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Personal profile

Area of academic expertise - outline

My PhD studies were on “Educational Principles for Engineering Behaviour Learning Strategies”:
PhD Thesis, Heriot-Watt University, Edinburgh, 1990, pp1-499.
I studied for my PhD degree on a part-time basis, while I was practising as a structural engineering designer with Arup.  My PhD Supervisor was Professor John Cowan, who went on to become the Academic Director of the Open University in Scotland. 

I have the following publications:
1. McKenzie, I. (1993), Developing structural understanding in young engineers, Technical Note 630,
    Proceedings of the Institution of Civil Engineers
, May 1993.
2. Wilson, I.D.; McKenzie, I. (1999) DEFLECT: a CAL Resource to Facilitate Understanding of Structural
    Mechanics.  In Proceedings of the 3rd AECEF International Symposium, "Civil Engineering Learning
    Technology", University of Cardiff, September 1999.
3. Hardy, R; Wilson I.D.; McKenzie, I. (2000) Evaluation of DEFLECT: A Longer Term Evaluation of
    DEFLECT: a CAL Resource in Structural Mechanics.  In Civil and Structural Education in the 21st 
    Century.  In Proceedings - Volume 1, University of Southampton, April 2000, published in Allen, H.G.
    (Ed.) (2000) Proceedings of the Conference

     

Currently, I am not research active.  In 2018-2019, I am working on a '0.5' part-time contract.  I am involved in teaching, tutoring, and assessment, in 5 undergraduate modules (BEng Hons) and also in
2 postgraduate modules (MSc).  The associated total cohort of students, for the above 7 modules, in
2018-2019, is about 129 students.

Current research activities

Currently, I am not involved in research activities, for the reason given above.

Desired research direction

Civil and structural engineering education.

Overview

I was a structural engineering designer with Ove Arup & Partners (now Arup) from November 1978 to June 1992.  That period included my secondment for one year of civil and structural engineering site experience, with Wimpey Construction UK (1983-1984).  All of that experience gave me 14 years of excellent, well-rounded, professional civil engineering expertise and awareness, in structural design and of on-site construction practice, with two of the top firms in the UK.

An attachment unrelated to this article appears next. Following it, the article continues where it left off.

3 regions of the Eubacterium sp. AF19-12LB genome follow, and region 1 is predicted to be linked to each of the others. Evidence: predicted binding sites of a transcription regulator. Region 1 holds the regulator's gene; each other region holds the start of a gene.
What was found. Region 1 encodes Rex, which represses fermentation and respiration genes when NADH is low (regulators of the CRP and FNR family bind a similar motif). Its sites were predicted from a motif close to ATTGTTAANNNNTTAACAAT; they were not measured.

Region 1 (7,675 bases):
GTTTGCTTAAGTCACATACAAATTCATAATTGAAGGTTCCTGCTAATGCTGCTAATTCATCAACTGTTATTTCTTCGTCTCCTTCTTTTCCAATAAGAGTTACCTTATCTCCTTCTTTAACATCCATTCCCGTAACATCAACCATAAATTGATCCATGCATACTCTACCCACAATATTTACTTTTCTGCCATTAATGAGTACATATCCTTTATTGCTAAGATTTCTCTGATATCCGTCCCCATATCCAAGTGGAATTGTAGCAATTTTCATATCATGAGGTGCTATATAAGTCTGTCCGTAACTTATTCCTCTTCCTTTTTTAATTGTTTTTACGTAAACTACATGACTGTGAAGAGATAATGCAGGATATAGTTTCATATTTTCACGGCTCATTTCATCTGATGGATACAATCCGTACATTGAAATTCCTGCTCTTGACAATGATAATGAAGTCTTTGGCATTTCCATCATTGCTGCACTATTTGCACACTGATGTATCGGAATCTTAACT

My main academic role is as Lecturer in Structural Engineering design and analysis, over the period from August 1992 until the present date.

I am a Fellow of the Higher Education Academy (FHEA) (from March 2007).

I am a Member of the Institution of Civil Engineers (MICE, 1985).
I am a Member of the Institution of Structural Engineers (MIStructE, 1989).
Through these Institutions, I am both a Chartered Civil Engineer, and a Chartered Structural Engineer, with CEng status.

As a Chartered Structural Engineer, and also as a Chartered Civil Engineer, I am required to undertake a minimum of 30 hours per year in continuing professional development.  I do these studies formally for the IStructE.  That submission would also satisfy the requirements of the ICE.  This further study and practice also enhances my professional abilities in my lecturing role.  An example, in recent years, is the change to the use of the Eurocodes, which are new, Europe-wide, structural design standards.  This required my re-writing of all of my associated module materials, which included those on the design of structural steelwork, of structural timber, of reinforced concrete, and of structural masonry (brickwork & blockwork).

Being both MICE and MIStructE, I am a Liaison Officer for UWS to both of these Institution.
I encourage our students to become student members of the ICE, as this is the main Civil Engineering Institution in the UK, and the ICE has a worldwide influence.  I also encourage our students to become a student member of the IStructE, and also of one of the two Institutions for Highways and Transportation.
All of these Institutions can form the professional accreditation party which visits UWS around every 5 years, so as to inspect our degree programmes and also to grant us another 5 years of accreditation.
Each year, in November, I organise a group of about 20-25 of our students to attend the ICE's Annual Students' Lunch in Glasgow.

I have also had a good range of educational and professional tutoring experience, with our 4th (Final) Year students, working on the Interact Project.  Interact, is a multi-disciplinary, building design project, which involves student teams of Civil Engineers, Architects, and Quantity Surveyors.  The Civil Engineers are from UWS, and also from Glasgow University.  The Architects are from the Mackintosh School of Architecture in Glasgow.  And the Quantity Surveyors are from Glasgow Caledonian University.  These teams of students work interactively together to design and detail the structure of a building that is specified in each year’s Interact Design Brief.  For our participating students, the consequent, necessary invoking, and developing, of a range of multi-disciplinary knowledge and skills, is a very important part of the professional development for our soon-to-be-practising, young engineers.  An awareness of different multi-disciplinary design criteria, and differing professional viewpoints, is a key skill for our students to develop, before they enter into the realities and challenges of professional design practice. 

 

 

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